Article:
Gazette has long, distinguished history

January marked the 130th birthday of the Cedar Rapids Gazette, first published on Jan. 10, 1883.

I was delighted to discover that one of my most favorite papers enjoyed a long and distinguished history. I became interested in the history of The Gazette as it was mentioned in Lindbergh’s memoirs, “The Wartime Journals of Charles Lindbergh,” which I am reading.

I discovered that Verne Marshall, who worked at The Gazette from 1919-41, was a powerhouse on the American political scene. He had won the Pulitzer Prize in 1936 for his investigative reporting on political corruption in the U.S. caused by liquor interests.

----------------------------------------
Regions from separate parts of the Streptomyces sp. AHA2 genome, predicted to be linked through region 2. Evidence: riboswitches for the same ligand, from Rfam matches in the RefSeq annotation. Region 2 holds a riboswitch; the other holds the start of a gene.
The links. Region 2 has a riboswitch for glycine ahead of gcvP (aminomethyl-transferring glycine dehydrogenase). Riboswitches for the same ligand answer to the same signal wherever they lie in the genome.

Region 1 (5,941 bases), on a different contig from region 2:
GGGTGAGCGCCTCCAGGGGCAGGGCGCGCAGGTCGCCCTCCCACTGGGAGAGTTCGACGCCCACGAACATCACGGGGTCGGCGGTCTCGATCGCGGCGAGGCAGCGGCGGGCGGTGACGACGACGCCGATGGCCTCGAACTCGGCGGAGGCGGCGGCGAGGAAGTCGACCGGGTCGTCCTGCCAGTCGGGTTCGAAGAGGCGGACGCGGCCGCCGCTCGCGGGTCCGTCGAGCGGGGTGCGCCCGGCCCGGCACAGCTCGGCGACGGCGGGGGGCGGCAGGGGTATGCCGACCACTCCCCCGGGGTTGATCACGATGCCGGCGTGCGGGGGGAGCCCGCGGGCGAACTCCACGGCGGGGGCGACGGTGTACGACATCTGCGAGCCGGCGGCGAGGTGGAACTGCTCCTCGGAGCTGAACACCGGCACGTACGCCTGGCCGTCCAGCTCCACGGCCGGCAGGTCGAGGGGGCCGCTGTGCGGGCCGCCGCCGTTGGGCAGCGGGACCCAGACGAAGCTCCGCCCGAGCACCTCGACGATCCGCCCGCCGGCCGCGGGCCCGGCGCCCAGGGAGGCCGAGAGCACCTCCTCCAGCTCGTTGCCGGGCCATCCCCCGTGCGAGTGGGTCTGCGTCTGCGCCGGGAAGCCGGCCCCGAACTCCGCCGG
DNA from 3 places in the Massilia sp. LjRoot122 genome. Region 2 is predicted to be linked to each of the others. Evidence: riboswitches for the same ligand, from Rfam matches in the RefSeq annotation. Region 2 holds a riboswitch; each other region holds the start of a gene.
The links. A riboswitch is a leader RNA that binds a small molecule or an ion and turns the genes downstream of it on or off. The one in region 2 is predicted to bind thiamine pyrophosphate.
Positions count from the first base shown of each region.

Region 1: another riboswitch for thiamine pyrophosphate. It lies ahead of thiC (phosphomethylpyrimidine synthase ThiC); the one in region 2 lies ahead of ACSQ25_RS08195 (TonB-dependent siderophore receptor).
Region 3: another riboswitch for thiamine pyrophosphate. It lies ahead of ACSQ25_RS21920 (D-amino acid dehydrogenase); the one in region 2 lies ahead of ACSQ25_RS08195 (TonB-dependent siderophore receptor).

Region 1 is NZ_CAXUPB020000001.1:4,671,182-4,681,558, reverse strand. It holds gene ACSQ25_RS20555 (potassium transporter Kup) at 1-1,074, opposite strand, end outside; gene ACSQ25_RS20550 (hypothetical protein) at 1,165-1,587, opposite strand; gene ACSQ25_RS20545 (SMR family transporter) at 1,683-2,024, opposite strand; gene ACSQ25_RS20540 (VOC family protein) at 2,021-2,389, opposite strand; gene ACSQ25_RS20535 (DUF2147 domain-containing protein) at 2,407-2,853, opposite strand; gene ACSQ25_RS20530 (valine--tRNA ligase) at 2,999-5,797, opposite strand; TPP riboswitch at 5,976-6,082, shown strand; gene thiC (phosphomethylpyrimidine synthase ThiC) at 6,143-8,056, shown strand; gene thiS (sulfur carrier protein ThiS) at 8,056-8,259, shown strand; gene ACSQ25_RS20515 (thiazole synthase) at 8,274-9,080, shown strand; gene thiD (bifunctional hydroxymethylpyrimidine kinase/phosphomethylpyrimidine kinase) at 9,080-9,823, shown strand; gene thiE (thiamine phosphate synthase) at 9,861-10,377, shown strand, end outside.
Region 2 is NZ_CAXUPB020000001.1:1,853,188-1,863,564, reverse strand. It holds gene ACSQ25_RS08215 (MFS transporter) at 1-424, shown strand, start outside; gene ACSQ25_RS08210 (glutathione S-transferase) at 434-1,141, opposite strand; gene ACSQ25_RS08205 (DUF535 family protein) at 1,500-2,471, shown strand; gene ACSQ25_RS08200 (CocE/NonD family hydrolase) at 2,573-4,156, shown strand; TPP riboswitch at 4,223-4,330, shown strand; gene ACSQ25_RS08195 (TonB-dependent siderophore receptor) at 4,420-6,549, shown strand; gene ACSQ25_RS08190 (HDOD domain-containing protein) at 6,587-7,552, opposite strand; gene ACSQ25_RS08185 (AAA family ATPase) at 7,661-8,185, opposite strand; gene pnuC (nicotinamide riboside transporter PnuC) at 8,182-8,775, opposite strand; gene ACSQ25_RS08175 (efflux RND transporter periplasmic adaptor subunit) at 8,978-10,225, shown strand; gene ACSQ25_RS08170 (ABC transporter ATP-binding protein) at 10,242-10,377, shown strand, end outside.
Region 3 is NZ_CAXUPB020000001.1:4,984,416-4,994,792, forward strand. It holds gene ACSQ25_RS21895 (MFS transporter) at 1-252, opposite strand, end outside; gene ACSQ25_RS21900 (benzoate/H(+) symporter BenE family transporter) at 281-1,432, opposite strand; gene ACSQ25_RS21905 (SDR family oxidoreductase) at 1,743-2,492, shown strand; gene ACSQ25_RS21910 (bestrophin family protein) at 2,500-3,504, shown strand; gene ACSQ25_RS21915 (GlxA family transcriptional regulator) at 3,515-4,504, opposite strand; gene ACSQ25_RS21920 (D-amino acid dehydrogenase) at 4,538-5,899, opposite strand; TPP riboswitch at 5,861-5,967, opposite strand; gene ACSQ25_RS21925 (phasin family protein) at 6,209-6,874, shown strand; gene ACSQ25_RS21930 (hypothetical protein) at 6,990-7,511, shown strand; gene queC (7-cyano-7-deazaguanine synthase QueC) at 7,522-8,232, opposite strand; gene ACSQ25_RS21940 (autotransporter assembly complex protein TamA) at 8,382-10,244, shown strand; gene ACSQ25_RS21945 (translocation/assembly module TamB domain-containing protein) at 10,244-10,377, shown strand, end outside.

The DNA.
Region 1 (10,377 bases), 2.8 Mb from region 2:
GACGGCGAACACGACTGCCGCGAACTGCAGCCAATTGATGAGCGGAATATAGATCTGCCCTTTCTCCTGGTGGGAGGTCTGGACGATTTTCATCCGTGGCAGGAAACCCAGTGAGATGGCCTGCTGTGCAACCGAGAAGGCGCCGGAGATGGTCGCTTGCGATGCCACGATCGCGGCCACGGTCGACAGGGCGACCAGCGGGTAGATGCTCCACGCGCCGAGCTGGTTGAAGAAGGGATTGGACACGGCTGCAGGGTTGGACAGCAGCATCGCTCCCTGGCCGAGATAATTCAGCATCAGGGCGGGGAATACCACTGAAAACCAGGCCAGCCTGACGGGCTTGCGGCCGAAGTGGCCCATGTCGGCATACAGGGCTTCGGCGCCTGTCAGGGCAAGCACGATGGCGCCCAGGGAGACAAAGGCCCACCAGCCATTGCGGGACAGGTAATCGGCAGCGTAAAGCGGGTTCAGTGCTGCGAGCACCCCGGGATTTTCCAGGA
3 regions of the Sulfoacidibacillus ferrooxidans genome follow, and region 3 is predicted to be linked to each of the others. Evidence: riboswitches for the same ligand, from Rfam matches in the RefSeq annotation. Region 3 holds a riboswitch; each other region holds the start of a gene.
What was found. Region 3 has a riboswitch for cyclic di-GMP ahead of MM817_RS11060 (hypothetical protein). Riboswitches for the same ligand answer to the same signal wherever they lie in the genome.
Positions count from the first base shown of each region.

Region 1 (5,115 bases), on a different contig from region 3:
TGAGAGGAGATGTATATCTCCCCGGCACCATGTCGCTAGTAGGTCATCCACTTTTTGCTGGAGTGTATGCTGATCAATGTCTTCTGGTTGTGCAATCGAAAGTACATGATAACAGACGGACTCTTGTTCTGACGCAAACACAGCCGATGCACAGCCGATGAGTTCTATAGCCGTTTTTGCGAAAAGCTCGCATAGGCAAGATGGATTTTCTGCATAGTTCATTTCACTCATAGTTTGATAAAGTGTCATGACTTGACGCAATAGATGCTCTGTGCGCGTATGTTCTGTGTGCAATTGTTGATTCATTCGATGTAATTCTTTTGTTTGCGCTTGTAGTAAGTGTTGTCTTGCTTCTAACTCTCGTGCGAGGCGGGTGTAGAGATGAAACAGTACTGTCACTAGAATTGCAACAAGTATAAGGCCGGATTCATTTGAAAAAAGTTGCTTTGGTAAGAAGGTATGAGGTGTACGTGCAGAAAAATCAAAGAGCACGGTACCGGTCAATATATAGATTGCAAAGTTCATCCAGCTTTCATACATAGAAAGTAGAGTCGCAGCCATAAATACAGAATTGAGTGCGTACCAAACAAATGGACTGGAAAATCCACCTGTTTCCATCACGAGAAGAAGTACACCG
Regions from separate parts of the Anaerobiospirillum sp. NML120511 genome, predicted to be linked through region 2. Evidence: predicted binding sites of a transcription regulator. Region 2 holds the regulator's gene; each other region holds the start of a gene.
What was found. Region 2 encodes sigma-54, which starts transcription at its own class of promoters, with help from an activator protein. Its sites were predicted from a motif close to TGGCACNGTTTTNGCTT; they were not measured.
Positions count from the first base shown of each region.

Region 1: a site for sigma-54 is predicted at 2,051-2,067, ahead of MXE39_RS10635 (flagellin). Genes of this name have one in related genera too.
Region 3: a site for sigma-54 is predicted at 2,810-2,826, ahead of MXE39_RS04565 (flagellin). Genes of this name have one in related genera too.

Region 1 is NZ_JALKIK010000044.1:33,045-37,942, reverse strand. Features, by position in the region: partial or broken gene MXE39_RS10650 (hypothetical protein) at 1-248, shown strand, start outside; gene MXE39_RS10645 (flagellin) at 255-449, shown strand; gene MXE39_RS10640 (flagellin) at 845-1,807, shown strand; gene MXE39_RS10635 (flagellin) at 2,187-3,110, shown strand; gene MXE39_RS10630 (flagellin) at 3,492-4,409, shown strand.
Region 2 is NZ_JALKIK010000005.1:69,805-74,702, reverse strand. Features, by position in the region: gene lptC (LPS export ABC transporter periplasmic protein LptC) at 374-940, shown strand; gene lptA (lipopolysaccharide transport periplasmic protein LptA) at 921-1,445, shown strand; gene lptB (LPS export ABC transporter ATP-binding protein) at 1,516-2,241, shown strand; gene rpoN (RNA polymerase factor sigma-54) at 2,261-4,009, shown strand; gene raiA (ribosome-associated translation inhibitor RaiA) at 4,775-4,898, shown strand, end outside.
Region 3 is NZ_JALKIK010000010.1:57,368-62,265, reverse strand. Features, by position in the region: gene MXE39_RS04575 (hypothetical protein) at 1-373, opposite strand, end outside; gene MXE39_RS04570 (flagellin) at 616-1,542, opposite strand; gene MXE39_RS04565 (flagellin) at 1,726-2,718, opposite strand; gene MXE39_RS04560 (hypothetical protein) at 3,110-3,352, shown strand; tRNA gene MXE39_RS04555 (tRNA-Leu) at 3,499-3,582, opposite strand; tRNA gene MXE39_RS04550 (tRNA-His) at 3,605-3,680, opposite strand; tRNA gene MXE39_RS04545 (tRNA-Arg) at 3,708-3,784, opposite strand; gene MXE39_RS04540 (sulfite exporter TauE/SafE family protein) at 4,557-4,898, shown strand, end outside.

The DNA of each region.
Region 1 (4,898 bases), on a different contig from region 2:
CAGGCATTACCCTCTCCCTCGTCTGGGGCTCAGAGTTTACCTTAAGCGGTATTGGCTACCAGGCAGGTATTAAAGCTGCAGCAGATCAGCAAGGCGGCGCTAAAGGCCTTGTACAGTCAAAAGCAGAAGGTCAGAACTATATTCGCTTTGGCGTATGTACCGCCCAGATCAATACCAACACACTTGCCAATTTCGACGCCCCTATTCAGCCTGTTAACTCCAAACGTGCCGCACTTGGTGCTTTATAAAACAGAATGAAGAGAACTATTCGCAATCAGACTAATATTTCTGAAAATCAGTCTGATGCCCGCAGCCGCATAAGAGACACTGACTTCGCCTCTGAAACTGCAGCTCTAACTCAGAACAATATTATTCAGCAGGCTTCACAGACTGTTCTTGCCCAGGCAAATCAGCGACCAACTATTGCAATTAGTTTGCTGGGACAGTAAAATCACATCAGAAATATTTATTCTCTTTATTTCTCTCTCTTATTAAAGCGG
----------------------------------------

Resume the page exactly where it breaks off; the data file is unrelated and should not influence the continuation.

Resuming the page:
Most interesting was that Marshall served in World War I as an ambulance driver in France in 1916 on the Verdun front, opposite Cpl. Adolf Hitler, who was serving as a message dispatcher for the German Army on the same front.

In 1940, Marshall was recruited by Lindbergh to head the “No Foreign War Committee.” He stepped down as editor of The Gazette to devote his full time to advancing the agenda of the committee. During the 1940 Republican National Convention, Marshall nominated fellow Iowan, Hanford MacNider, for the presidency.

I applaud The Gazette for its enduring history and glorious legacy.

Paul Etre



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